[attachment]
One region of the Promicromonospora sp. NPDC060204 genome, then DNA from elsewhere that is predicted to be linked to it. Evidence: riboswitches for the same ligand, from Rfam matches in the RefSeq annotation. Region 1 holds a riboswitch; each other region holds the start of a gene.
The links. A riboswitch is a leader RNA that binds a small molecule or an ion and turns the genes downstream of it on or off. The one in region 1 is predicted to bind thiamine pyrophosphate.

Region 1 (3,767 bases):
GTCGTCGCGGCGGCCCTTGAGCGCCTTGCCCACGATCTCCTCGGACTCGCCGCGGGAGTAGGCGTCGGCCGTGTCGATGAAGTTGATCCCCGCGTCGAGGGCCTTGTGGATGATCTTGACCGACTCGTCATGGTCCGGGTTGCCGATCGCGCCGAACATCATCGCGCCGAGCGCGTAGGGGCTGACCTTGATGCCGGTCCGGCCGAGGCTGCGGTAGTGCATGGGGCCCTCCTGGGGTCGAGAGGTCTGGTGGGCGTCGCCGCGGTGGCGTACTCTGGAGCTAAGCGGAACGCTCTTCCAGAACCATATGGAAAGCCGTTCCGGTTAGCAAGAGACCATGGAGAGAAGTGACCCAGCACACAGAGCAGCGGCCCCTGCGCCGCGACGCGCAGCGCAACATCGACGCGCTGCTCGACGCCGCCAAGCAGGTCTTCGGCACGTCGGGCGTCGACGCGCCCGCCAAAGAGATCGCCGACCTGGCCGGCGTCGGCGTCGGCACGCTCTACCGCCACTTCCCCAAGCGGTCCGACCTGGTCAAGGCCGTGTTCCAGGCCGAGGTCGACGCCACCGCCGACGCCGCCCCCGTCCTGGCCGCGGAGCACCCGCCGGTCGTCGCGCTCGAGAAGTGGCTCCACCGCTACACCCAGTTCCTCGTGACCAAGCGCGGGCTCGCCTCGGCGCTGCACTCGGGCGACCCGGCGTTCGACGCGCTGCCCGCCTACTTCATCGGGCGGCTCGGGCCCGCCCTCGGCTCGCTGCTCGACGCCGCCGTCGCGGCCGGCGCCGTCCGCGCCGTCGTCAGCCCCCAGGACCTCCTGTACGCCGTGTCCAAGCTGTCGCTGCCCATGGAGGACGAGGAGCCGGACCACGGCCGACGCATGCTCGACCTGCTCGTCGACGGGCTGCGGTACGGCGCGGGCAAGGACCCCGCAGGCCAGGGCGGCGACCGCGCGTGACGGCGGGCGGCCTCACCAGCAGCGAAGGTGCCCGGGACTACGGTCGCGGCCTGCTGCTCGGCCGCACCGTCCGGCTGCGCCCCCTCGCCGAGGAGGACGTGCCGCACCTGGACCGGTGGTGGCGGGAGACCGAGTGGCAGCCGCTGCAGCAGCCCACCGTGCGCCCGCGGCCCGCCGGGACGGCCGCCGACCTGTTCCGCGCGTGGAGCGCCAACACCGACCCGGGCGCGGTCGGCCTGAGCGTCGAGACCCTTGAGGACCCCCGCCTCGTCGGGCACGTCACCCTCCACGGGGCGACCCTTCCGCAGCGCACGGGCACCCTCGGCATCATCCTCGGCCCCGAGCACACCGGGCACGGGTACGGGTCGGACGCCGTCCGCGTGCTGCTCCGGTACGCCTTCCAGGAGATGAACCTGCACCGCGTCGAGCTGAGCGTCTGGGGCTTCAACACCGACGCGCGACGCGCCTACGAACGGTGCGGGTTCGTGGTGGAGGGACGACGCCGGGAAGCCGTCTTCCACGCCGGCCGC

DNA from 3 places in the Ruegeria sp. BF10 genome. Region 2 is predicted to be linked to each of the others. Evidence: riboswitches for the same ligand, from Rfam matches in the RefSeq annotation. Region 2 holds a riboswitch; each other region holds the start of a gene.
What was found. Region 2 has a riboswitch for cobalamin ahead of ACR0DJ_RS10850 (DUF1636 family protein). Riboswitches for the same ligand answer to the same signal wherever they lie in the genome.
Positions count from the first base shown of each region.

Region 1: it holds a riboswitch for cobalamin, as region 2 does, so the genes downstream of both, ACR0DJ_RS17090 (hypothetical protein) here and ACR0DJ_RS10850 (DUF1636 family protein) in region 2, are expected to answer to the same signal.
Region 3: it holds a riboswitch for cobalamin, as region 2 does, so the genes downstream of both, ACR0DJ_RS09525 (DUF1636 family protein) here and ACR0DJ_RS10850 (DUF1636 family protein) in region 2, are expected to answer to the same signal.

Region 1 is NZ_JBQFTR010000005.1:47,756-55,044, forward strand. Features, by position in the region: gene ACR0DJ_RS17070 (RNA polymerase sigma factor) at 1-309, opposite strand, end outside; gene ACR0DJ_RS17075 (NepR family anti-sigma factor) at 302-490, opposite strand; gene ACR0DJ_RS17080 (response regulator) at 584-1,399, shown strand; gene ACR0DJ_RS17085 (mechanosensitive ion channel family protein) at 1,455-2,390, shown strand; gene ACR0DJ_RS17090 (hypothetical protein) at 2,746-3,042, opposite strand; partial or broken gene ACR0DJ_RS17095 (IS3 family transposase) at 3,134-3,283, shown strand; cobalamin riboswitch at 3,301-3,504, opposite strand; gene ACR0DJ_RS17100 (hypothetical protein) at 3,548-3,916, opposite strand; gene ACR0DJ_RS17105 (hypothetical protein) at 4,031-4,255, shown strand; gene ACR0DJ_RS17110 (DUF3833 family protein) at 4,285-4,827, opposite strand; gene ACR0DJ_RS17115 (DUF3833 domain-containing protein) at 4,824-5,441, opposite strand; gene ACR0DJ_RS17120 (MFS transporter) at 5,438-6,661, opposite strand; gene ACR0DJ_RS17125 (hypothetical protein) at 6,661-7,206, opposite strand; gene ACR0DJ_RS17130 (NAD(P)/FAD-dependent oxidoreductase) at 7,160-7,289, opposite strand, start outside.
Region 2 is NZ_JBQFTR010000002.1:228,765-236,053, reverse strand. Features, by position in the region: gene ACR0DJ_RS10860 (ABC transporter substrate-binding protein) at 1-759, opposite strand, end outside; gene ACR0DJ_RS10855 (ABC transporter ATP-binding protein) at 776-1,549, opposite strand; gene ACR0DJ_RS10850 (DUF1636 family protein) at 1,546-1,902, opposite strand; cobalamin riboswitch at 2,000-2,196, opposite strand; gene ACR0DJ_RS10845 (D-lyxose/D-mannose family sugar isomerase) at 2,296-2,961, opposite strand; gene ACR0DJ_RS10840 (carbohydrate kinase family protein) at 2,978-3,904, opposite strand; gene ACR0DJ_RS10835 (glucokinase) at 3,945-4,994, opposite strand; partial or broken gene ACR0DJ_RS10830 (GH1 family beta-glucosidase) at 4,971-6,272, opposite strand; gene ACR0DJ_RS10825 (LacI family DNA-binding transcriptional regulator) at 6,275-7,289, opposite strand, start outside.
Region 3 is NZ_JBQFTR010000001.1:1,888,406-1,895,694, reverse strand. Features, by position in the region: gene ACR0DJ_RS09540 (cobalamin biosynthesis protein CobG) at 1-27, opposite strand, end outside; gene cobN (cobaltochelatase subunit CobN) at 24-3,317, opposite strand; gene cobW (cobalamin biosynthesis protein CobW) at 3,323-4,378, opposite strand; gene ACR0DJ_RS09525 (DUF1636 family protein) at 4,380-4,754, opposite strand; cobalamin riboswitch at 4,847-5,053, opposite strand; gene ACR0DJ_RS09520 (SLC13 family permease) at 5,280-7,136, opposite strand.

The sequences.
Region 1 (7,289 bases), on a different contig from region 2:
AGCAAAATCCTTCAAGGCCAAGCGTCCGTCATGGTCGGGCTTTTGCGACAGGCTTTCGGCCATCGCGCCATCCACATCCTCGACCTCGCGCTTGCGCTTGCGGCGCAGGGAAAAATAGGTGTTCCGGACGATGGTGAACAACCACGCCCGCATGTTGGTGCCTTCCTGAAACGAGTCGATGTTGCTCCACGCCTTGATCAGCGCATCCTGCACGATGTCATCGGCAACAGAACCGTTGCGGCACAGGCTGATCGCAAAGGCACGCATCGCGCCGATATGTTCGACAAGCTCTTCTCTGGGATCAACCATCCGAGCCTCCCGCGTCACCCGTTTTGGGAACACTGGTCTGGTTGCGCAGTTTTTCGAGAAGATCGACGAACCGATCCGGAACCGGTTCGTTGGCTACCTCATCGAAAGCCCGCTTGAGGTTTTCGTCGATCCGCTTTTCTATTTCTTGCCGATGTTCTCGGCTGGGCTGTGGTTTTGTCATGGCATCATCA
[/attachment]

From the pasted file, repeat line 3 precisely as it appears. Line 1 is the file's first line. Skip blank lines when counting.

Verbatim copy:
Region 1 (3,767 bases):